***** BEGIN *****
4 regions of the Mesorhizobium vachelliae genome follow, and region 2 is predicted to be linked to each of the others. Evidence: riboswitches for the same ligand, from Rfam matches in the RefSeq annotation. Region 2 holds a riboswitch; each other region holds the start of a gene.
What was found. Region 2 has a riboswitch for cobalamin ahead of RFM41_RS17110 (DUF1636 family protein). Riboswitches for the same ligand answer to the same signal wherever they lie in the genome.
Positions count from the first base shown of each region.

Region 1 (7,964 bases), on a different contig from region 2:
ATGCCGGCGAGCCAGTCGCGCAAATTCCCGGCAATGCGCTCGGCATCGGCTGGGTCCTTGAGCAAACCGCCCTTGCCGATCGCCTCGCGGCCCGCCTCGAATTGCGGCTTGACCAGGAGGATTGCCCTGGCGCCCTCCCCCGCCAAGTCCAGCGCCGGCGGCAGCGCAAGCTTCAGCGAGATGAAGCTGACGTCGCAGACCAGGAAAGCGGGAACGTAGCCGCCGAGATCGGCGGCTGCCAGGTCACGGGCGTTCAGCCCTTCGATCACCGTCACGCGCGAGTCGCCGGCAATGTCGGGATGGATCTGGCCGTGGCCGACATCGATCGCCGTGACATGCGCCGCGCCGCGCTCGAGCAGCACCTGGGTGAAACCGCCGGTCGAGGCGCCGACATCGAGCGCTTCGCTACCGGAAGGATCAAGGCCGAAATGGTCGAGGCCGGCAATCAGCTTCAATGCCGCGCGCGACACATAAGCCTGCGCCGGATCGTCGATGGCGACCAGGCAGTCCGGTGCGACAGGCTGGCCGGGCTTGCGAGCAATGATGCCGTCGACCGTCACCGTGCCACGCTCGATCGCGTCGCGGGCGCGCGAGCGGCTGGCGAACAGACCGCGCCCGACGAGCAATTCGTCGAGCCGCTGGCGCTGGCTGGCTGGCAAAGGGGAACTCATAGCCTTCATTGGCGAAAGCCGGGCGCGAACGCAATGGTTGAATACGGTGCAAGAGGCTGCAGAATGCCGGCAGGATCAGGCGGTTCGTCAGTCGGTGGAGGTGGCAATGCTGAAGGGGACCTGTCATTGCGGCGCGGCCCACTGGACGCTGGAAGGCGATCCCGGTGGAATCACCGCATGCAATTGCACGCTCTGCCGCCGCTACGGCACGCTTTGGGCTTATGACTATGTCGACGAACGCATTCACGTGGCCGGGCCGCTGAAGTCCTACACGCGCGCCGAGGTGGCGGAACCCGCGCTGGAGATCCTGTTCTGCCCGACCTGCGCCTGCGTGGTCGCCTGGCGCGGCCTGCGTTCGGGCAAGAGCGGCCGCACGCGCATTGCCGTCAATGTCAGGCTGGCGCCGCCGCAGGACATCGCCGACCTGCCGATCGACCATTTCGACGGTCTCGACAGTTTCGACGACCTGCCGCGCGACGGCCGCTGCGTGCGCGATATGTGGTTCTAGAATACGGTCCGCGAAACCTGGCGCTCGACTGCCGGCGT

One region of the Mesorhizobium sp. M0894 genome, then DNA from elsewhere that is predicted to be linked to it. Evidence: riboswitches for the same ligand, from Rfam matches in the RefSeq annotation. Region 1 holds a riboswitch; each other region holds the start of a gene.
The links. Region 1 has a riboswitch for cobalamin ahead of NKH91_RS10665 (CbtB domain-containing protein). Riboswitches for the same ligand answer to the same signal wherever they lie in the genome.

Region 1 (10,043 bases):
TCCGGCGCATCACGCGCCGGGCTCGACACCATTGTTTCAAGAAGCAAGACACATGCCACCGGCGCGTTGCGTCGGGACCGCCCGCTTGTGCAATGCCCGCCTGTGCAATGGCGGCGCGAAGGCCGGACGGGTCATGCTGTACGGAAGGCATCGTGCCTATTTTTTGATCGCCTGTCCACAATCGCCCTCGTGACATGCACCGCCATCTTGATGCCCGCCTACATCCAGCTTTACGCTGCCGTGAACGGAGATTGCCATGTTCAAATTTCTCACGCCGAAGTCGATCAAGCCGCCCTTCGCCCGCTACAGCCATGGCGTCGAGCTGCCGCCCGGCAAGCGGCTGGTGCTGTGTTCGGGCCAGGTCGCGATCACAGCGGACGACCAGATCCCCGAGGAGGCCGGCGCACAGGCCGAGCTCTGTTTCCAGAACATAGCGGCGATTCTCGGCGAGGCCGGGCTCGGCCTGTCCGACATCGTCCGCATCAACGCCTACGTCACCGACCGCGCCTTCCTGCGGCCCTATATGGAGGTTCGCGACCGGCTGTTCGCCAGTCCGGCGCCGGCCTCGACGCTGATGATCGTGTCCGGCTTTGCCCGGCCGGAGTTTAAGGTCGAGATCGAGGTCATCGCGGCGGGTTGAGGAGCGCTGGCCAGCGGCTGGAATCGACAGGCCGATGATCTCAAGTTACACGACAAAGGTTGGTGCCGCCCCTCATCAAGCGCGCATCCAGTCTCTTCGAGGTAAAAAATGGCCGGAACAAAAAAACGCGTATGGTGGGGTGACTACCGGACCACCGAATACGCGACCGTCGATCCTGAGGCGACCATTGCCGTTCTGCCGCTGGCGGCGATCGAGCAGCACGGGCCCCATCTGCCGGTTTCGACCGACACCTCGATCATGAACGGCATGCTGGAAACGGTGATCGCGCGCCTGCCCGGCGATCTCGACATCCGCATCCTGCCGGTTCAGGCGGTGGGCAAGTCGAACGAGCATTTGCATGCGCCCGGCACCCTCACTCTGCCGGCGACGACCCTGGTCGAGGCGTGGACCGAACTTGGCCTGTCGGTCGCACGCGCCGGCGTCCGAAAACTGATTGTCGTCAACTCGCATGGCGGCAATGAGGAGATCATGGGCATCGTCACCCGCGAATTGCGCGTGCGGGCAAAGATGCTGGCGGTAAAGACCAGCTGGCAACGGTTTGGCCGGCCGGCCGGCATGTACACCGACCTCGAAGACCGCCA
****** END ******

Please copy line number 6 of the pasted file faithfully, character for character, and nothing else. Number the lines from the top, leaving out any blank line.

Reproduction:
One region of the Mesorhizobium sp. M0894 genome, then DNA from elsewhere that is predicted to be linked to it. Evidence: riboswitches for the same ligand, from Rfam matches in the RefSeq annotation. Region 1 holds a riboswitch; each other region holds the start of a gene.